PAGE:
When it is a question of examining the general laws that society obeys, the way men behave universally carries more weight than a few utterances.
Letter No. 4
F. Bastiat to Pierre-Joseph Proudhon
Today’s quote is very important to understand the economist’s way of thinking, in particular when he is a liberal. We all have ideals, including some about the way other people ought to behave (altruism for instance, is admired by numerous people who would like to see every one of us behave altruistically at all times), however, the world is such that some behaviours follow naturally some situations, independently from what some people think should be the right(eous) behaviour. The role of the economist is to understand these situations and the consequences that follow, not to only expose them and then ignore them in the hope that they will disappear.
It is also an important lesson to understand when one is looking at “preferences” within a society. If a large majority of the population says it is favourable to something (a “non-polluting” electric car for instance) but then act in contradiction to that wisdom (people keep on buying petrol engines’ cars), it is then possible to conclude that, economically, the preference is for the way the population acts rather than what it says it prefers.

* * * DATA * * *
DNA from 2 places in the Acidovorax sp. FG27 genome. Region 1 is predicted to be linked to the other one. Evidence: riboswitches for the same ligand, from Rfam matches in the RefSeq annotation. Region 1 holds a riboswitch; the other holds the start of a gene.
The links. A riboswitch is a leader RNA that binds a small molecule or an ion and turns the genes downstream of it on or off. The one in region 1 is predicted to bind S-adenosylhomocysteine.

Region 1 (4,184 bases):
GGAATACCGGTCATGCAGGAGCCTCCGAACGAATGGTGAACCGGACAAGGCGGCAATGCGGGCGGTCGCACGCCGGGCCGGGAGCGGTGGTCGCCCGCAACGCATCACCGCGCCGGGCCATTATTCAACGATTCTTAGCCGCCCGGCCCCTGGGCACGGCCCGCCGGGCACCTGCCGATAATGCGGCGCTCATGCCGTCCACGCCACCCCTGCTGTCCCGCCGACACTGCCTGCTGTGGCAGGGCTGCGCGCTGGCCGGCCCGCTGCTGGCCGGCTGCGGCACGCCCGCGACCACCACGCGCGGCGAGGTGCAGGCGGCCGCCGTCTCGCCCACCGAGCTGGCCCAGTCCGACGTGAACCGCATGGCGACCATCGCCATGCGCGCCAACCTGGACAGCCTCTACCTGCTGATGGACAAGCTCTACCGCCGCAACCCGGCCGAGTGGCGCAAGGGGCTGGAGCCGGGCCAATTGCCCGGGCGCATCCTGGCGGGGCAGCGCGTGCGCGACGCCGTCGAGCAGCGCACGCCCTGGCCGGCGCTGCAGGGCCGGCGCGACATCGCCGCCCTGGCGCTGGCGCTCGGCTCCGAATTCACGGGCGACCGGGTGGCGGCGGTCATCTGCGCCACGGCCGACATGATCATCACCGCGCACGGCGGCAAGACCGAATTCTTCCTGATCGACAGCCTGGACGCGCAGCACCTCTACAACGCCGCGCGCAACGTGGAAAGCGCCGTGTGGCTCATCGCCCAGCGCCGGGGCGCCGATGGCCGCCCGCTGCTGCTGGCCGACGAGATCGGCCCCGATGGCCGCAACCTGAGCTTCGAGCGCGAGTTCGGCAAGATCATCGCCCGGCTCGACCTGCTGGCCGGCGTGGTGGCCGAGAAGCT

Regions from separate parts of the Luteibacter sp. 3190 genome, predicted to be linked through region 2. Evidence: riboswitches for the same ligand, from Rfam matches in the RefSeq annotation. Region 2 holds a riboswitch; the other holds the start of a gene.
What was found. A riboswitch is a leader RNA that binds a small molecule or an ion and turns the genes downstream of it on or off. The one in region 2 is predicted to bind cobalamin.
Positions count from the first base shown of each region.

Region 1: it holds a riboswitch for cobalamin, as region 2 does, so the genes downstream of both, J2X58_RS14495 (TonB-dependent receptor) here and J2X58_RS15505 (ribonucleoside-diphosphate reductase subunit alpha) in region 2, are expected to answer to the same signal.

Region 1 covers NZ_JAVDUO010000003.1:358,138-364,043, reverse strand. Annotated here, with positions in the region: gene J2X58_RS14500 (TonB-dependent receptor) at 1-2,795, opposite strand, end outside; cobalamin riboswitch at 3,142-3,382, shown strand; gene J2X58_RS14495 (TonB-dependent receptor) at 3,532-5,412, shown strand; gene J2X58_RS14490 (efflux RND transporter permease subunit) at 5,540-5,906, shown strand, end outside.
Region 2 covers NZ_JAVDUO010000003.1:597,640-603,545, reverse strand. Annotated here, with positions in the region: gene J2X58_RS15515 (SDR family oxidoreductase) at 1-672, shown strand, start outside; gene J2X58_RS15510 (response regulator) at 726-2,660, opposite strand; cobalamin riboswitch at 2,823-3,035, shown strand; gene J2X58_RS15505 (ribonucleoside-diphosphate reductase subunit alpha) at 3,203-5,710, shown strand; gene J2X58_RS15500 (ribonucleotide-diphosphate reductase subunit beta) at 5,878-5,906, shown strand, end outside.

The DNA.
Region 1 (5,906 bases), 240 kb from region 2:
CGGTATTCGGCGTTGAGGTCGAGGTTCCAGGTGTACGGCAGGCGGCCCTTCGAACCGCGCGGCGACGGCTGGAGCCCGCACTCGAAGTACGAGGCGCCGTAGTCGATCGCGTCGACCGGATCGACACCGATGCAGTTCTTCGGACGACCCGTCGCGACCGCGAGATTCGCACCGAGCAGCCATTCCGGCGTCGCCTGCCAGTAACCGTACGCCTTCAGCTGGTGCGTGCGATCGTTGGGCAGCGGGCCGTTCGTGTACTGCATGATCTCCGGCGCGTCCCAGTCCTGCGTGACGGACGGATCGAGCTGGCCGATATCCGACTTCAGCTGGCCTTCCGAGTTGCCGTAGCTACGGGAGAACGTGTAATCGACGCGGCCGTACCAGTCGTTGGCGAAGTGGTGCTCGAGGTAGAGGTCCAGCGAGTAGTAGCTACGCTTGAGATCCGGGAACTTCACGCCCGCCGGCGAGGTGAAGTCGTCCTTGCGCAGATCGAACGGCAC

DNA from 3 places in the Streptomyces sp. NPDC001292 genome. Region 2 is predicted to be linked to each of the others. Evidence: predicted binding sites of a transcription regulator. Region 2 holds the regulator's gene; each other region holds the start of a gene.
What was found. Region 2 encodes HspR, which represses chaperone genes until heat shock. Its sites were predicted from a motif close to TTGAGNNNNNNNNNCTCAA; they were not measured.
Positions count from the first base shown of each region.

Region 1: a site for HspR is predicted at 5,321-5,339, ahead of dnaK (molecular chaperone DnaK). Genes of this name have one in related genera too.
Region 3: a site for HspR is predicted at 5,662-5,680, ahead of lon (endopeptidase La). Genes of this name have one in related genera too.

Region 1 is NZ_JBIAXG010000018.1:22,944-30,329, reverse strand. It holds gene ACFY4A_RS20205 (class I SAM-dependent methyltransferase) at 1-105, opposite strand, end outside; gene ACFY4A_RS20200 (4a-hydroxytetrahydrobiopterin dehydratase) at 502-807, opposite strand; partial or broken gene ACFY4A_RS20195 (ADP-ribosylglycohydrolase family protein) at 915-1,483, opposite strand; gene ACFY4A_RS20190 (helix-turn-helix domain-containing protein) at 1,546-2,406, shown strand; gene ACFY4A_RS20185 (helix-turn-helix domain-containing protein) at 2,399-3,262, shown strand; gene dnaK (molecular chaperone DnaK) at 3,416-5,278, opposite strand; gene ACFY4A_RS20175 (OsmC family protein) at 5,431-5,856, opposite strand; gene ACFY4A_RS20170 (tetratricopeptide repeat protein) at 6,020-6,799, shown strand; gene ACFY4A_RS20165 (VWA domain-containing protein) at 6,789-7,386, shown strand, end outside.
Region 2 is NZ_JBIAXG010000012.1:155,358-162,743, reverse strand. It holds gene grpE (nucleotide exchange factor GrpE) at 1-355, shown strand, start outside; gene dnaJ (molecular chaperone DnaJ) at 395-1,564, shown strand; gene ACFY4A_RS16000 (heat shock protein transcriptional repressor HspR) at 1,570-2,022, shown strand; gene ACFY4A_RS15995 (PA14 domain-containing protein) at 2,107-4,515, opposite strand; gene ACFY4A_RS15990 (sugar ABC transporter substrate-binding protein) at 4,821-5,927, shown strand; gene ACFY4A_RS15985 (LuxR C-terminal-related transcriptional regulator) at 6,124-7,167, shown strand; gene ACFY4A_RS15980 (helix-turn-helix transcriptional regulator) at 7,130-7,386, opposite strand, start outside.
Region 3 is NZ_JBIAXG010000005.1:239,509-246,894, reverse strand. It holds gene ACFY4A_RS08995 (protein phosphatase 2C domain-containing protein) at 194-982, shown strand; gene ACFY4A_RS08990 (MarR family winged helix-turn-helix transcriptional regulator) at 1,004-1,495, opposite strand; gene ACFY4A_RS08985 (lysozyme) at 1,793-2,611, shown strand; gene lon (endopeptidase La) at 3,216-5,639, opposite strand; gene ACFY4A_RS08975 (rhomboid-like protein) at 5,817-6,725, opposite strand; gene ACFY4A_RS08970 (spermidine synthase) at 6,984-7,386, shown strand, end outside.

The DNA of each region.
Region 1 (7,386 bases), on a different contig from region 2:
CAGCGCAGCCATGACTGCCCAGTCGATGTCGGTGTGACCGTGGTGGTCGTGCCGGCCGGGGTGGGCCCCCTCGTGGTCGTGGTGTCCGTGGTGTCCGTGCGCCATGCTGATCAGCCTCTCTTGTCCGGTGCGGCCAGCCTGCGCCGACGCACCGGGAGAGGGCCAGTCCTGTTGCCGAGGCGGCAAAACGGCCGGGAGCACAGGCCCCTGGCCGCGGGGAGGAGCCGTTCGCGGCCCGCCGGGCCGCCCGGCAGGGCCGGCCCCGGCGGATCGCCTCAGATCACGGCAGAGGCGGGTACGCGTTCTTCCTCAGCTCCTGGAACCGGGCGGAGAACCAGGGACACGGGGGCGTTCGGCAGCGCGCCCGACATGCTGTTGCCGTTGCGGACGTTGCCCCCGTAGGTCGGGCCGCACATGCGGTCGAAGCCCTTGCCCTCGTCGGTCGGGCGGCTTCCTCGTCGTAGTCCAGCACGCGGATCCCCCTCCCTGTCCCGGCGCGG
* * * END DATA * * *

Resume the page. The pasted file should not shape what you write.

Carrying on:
However, these ideas do not really sum up the letter from Frédéric Bastiat who reacts to that of Pierre-Joseph Proudhon by exposing his contradictions, the latter having written in his letter that interest was legitimate as well as illegitimate. You will find various reasons explaining why interest is legitimate, which infers that capitalism is legitimate as well.
Other quotes from Free Credit:
First letter – Second letter – Third letter – Fourth letter – Fifth letter – Sixth letter – Seventh letter – Eighth letter – Ninth letter – Tenth letter – Eleventh letter – Twelfth letter – Thirteenth letter – Fourteenth letter